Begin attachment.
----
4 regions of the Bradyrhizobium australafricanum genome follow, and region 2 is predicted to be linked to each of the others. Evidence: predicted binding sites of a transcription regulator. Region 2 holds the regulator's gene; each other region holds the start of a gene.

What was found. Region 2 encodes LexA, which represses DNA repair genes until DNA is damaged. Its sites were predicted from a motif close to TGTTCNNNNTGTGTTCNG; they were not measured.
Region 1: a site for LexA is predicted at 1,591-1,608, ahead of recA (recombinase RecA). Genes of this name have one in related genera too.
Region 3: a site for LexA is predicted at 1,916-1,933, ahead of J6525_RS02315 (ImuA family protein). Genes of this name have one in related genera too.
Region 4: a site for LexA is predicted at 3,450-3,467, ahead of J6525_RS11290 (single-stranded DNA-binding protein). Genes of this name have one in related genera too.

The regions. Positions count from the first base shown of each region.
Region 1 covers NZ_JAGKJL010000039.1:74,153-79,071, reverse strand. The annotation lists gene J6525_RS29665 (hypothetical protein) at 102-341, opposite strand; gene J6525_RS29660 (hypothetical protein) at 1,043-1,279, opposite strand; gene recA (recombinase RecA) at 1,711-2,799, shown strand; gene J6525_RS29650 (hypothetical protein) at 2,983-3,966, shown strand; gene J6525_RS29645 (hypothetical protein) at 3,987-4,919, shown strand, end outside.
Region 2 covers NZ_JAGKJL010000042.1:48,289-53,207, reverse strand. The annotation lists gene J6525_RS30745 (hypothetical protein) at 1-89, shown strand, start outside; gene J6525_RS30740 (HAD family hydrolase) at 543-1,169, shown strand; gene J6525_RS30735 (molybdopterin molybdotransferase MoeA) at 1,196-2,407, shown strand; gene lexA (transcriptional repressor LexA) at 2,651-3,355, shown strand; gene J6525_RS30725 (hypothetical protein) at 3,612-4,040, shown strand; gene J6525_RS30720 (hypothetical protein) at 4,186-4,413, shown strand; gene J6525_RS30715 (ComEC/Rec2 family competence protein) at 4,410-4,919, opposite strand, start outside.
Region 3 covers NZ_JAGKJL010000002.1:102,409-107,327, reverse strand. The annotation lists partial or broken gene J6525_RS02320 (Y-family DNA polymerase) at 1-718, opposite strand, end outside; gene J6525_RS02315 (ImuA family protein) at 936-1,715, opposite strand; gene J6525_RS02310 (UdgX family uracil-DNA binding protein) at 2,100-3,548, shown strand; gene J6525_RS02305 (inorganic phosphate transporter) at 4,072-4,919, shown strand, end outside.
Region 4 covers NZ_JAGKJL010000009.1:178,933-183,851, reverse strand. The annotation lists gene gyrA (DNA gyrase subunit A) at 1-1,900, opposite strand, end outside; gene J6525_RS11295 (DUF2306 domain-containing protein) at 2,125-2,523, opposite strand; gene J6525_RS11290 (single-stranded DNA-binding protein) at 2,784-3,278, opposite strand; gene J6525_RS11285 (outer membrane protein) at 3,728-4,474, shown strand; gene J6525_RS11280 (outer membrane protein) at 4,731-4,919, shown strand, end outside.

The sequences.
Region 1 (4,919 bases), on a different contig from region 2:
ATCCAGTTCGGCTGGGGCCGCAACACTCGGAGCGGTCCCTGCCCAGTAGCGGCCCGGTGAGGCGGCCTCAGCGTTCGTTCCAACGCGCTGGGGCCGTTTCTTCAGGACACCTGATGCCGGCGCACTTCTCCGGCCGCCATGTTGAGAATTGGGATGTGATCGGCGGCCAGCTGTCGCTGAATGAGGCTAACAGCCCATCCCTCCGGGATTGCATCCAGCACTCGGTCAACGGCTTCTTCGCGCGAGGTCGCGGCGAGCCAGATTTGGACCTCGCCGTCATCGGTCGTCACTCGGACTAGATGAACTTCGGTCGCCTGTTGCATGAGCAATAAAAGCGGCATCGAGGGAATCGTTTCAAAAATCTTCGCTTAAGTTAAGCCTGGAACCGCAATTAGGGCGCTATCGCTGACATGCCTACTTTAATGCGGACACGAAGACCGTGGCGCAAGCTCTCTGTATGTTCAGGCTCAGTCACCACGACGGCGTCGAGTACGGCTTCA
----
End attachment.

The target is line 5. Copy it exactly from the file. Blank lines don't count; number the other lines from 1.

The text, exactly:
Region 4: a site for LexA is predicted at 3,450-3,467, ahead of J6525_RS11290 (single-stranded DNA-binding protein). Genes of this name have one in related genera too.